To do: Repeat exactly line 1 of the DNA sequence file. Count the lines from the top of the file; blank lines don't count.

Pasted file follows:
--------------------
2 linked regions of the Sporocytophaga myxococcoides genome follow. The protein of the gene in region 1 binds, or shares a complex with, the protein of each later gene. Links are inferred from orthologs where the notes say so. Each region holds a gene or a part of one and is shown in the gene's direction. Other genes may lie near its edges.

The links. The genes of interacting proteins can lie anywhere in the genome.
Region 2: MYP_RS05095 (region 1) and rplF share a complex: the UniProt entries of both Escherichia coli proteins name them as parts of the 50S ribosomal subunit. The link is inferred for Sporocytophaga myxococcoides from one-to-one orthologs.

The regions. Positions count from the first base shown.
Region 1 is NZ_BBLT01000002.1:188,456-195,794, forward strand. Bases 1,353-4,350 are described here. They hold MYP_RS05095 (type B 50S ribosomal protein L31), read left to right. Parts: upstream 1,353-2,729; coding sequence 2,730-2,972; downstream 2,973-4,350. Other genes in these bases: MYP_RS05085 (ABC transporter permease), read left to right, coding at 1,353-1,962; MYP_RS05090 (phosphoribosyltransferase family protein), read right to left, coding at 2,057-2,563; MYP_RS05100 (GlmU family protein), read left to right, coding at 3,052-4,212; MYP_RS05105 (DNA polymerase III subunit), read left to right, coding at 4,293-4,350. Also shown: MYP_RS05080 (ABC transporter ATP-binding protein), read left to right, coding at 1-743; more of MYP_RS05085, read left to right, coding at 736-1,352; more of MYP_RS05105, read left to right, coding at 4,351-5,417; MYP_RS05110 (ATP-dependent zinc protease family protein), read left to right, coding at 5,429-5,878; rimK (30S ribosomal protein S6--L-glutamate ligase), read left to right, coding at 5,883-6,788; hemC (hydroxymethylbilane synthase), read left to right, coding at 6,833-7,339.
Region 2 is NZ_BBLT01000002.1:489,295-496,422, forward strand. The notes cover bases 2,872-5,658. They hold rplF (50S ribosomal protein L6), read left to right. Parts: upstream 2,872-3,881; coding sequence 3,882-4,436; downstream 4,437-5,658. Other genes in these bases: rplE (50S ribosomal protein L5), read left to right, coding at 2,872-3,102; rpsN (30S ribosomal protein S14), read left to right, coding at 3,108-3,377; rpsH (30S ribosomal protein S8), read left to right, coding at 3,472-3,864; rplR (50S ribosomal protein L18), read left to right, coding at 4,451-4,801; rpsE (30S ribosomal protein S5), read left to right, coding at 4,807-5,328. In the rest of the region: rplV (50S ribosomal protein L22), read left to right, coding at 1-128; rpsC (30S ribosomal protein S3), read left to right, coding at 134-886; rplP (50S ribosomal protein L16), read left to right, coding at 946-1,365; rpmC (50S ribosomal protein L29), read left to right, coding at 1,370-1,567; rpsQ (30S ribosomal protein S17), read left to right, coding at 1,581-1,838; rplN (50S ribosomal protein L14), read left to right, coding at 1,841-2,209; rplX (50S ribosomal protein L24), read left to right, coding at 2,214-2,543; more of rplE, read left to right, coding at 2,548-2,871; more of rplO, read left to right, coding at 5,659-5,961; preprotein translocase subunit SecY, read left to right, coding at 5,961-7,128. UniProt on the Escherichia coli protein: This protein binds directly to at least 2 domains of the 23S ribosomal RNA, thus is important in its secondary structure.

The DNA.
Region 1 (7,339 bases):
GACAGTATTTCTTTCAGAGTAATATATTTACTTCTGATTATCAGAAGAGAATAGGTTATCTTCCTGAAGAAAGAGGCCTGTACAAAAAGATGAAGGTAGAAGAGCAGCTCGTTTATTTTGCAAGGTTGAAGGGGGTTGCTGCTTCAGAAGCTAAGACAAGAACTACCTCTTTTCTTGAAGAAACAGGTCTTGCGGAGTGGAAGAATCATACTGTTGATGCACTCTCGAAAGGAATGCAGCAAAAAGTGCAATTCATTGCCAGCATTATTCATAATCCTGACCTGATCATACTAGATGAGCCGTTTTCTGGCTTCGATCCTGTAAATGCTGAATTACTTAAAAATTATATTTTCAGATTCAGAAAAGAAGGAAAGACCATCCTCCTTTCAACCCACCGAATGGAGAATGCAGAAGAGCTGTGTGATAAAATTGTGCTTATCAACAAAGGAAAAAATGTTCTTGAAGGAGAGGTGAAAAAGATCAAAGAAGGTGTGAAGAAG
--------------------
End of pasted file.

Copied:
2 linked regions of the Sporocytophaga myxococcoides genome follow. The protein of the gene in region 1 binds, or shares a complex with, the protein of each later gene. Links are inferred from orthologs where the notes say so. Each region holds a gene or a part of one and is shown in the gene's direction. Other genes may lie near its edges.